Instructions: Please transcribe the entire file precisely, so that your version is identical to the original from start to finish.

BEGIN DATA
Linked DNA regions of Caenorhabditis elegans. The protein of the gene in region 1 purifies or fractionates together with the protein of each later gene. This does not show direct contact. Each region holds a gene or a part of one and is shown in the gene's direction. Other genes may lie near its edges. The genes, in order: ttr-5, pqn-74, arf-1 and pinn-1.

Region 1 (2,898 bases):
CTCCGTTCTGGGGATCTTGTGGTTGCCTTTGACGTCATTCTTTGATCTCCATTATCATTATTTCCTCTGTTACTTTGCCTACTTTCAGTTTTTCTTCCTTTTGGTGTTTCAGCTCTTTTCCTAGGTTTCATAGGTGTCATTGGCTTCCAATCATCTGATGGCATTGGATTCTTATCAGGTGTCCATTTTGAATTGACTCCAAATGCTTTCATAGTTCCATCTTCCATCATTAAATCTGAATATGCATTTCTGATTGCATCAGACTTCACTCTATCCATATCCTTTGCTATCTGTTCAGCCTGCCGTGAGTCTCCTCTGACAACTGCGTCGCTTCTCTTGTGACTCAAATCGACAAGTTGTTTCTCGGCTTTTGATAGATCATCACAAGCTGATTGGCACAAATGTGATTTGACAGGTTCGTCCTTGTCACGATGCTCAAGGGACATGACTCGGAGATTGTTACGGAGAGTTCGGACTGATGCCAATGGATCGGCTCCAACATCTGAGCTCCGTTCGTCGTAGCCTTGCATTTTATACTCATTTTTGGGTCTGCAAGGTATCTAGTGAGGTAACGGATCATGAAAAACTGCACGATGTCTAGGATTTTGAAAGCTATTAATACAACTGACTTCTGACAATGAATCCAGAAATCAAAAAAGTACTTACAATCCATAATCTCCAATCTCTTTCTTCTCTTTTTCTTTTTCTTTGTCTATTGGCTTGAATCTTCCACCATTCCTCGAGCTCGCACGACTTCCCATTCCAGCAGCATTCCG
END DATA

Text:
Linked DNA regions of Caenorhabditis elegans. The protein of the gene in region 1 purifies or fractionates together with the protein of each later gene. This does not show direct contact. Each region holds a gene or a part of one and is shown in the gene's direction. Other genes may lie near its edges. The genes, in order: ttr-5, pqn-74, arf-1 and pinn-1.

Region 1 (2,898 bases):
CTCCGTTCTGGGGATCTTGTGGTTGCCTTTGACGTCATTCTTTGATCTCCATTATCATTATTTCCTCTGTTACTTTGCCTACTTTCAGTTTTTCTTCCTTTTGGTGTTTCAGCTCTTTTCCTAGGTTTCATAGGTGTCATTGGCTTCCAATCATCTGATGGCATTGGATTCTTATCAGGTGTCCATTTTGAATTGACTCCAAATGCTTTCATAGTTCCATCTTCCATCATTAAATCTGAATATGCATTTCTGATTGCATCAGACTTCACTCTATCCATATCCTTTGCTATCTGTTCAGCCTGCCGTGAGTCTCCTCTGACAACTGCGTCGCTTCTCTTGTGACTCAAATCGACAAGTTGTTTCTCGGCTTTTGATAGATCATCACAAGCTGATTGGCACAAATGTGATTTGACAGGTTCGTCCTTGTCACGATGCTCAAGGGACATGACTCGGAGATTGTTACGGAGAGTTCGGACTGATGCCAATGGATCGGCTCCAACATCTGAGCTCCGTTCGTCGTAGCCTTGCATTTTATACTCATTTTTGGGTCTGCAAGGTATCTAGTGAGGTAACGGATCATGAAAAACTGCACGATGTCTAGGATTTTGAAAGCTATTAATACAACTGACTTCTGACAATGAATCCAGAAATCAAAAAAGTACTTACAATCCATAATCTCCAATCTCTTTCTTCTCTTTTTCTTTTTCTTTGTCTATTGGCTTGAATCTTCCACCATTCCTCGAGCTCGCACGACTTCCCATTCCAGCAGCATTCCG